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Tnf6

An Encounter. With sentry. And drunken Scotsmen. Always the best.

What would a tabletop game be without a board? I'm not quite sure, actually. The Player's Manual in the DnD Starter Set I bought was kind of like that, and it boiled down to one of those choose your own adventure books. With dice. heh. Since I envisioned TnF to be an online game of sorts, but did not want to abandon the usual DnD gameplay more than necessary, the board was less than optional. So, I started my favorite interpreter that was not QBasic and learned how to use network commands to set up an online board. Started very simple, and three or four days later it had a cubic buttload of features. More on that later.

FeaturesEdit

It's now later. Suck it up.

9x15 BoardEdit

This should be enough for most encounters, and if it's not, well, tough tuckus. Said board is fully customisable, the Fortress Master can place NPCs at his leisure ("or her leisure." - "Shut up, Stan."), walls, objects and whatnot. Actually, the Fortress Master does everything. To prevent cheating, the client side is not interactive. That also decreases the network load and of course the amount of coding for me, for various reasons I will not name here.

Every tile can be assigned a name, a sprite and a level. For ease of use, tiles can be moved about the board with WASD rather than removing one and remaking it one tile over. That sounds tedious.

Save/Load EncountersEdit

Any encounter can be saved to a .ini file, which can later be loaded or shared with others if one feels his encounter was just so. Very. Good. Saving an encounter is also the only thing the Client can actively do, if he finds a reason for it anyway. Saved are the background, all nonstandard (read: not empty) tiles, their levels and names. In other words, damn near everything.

Die SimulatorEdit

Throwing dice is an integral part of DnD, and thus of TnF. But, throwing dice has many downsides: They can fall off the table, adding the numbers can take a long time if you're stupid (and oh, I know such people)... so, TnF comes with a handy tool that allows throwing X dice with Y sides, adding Z (e.g. 2d10+6) at the press of a button (seen in the upper right hand corner of the screenshot). I considered transmitting the result to the Clients, but... nah.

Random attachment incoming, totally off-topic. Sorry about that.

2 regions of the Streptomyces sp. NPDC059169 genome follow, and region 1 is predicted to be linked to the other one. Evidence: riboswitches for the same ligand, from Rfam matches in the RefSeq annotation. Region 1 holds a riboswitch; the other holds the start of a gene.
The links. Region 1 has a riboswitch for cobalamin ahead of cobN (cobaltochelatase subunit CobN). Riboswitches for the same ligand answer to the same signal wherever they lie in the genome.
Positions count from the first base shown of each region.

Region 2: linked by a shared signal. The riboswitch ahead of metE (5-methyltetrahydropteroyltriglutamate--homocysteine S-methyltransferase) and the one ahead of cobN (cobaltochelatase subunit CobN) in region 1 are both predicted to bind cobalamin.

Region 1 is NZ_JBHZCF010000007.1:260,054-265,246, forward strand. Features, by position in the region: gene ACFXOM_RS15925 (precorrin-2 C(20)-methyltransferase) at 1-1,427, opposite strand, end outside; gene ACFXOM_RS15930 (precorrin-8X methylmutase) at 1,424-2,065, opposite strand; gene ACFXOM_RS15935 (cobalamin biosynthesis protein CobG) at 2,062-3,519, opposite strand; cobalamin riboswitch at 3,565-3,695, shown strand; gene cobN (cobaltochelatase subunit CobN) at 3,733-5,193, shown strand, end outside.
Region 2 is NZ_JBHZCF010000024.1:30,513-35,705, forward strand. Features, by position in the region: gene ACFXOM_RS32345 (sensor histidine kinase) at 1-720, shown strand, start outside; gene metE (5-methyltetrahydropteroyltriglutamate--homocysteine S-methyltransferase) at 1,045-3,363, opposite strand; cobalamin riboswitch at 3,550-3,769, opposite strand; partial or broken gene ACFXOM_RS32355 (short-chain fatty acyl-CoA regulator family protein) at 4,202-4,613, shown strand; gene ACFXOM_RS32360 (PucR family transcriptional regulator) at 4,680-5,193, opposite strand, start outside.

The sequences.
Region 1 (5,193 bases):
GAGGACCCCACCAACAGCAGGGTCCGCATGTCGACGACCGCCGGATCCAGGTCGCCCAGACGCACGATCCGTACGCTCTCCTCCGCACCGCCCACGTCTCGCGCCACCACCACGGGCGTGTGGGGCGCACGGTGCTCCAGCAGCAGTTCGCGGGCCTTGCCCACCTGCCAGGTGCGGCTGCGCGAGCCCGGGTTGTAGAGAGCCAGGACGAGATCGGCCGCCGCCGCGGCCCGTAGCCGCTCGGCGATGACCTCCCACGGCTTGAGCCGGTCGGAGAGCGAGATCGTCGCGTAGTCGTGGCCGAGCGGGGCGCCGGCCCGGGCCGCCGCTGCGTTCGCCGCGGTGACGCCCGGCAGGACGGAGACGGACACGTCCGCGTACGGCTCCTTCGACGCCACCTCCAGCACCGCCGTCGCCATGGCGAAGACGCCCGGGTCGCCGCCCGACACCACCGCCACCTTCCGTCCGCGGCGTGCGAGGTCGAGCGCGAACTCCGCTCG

Burst RadiiEdit

Area effects, you know them. It's not like a grenade only hurts if it directly hits you in the groin, it also hits you when, you know, you're standing too close. Both FM and Player get this feature, but it's usefulness is up for debate, since, well, the only objects that actually display such a radius are the Demoman's sticky bomb and the engineer's dispenser (though the latter for decidedly less lethal reasons, if you're on their team anyway.)

Auto UpdateEdit

Fairly obvious if you think about it. Changes to the board can be transmitted to the players in two ways: Pressing Space, or activating this feature: Every four seconds, changes will be transmitted. As opposed to manual transmission, however, not the entire board is sent, literally only what is different. Which is decidedly less convenient for late players, as they would only see what's new, not the room itself. Auto Update is to be activated after the encounter was first set up and deactivated when a new one is built as to not show everything just a hint too early.

And... Stuff.Edit

I can think of plenty of additional features. Most of them would be rather simple to implement, others not so much. More on that later, if I ever add any more. It's not exactly necessary: Practically everything needed to play is in there I assume.

Controls (FM)Edit

  • LMB: Choose sprite/Place sprite (and everything menu related)
  • Shift+LMB: Change name
  • Up/Down: Increase/Decrease level by 1
  • Right/Left: Increase/Decrease level by 5
  • RMB: Clear tile
  • Return: Clear board
  • PGUP/PGDWN: Next/Previous background
  • Mouse Wheel: Scroll sprites
  • WASD: Move tile
  • Space: Send board to players

Controls (Player)Edit

Yeah... no.

Download?Edit

Not quite yet. Sorry.

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